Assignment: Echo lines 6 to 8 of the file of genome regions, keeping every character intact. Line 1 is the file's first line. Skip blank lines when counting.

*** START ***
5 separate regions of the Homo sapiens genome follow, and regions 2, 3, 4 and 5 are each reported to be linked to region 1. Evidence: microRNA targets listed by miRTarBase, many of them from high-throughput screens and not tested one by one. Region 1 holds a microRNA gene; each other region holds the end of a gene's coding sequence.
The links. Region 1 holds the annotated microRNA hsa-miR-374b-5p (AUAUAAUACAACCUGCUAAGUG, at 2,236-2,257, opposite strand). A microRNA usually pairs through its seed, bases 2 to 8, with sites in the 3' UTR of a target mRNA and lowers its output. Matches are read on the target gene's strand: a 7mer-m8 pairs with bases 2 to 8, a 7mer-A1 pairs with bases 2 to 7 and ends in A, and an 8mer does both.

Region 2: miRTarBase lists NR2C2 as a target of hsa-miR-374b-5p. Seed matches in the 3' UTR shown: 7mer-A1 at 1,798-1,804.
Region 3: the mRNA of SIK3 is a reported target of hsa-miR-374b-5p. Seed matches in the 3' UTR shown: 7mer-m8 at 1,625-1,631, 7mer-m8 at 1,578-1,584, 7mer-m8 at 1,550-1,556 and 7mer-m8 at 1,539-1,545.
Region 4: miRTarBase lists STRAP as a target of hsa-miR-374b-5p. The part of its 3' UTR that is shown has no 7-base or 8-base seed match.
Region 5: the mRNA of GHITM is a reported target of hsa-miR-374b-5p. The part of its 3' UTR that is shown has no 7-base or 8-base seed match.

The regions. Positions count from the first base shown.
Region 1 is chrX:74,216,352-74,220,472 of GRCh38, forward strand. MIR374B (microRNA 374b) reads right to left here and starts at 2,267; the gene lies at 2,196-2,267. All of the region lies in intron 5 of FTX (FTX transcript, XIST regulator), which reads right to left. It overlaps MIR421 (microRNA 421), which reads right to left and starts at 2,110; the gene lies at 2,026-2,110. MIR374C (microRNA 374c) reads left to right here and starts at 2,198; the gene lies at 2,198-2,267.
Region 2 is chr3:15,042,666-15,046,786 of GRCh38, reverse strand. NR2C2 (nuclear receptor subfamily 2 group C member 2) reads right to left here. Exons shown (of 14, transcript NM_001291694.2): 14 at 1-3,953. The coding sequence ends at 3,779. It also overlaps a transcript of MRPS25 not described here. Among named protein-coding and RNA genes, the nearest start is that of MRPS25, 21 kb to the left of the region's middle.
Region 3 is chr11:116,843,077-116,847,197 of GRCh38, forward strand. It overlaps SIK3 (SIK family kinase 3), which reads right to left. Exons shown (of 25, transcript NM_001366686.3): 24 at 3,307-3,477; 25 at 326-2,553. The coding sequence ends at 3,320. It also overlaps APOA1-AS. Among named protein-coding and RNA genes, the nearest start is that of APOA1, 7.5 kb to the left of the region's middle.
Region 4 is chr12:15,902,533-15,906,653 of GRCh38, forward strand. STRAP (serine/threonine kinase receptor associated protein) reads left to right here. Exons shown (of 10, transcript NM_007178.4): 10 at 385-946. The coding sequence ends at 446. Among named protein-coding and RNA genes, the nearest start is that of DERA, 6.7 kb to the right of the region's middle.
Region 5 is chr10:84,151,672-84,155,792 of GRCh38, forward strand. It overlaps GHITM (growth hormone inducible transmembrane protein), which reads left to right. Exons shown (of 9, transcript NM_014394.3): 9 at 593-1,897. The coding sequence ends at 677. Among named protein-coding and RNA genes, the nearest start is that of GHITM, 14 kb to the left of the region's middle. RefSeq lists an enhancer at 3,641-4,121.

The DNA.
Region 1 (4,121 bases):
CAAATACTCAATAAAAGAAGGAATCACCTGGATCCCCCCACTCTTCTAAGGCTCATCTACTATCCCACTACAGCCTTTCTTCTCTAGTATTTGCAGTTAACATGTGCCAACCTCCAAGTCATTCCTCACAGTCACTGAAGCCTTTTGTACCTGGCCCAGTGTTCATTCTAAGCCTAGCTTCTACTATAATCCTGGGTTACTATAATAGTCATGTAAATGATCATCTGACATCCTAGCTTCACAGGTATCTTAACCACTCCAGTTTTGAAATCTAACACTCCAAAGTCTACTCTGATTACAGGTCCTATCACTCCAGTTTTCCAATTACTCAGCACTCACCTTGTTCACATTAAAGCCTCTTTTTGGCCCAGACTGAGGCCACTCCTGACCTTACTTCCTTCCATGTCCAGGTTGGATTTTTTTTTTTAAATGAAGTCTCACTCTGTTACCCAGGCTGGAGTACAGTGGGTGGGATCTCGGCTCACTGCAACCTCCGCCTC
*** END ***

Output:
Region 5: the mRNA of GHITM is a reported target of hsa-miR-374b-5p. The part of its 3' UTR that is shown has no 7-base or 8-base seed match.

The regions. Positions count from the first base shown.
Region 1 is chrX:74,216,352-74,220,472 of GRCh38, forward strand. MIR374B (microRNA 374b) reads right to left here and starts at 2,267; the gene lies at 2,196-2,267. All of the region lies in intron 5 of FTX (FTX transcript, XIST regulator), which reads right to left. It overlaps MIR421 (microRNA 421), which reads right to left and starts at 2,110; the gene lies at 2,026-2,110. MIR374C (microRNA 374c) reads left to right here and starts at 2,198; the gene lies at 2,198-2,267.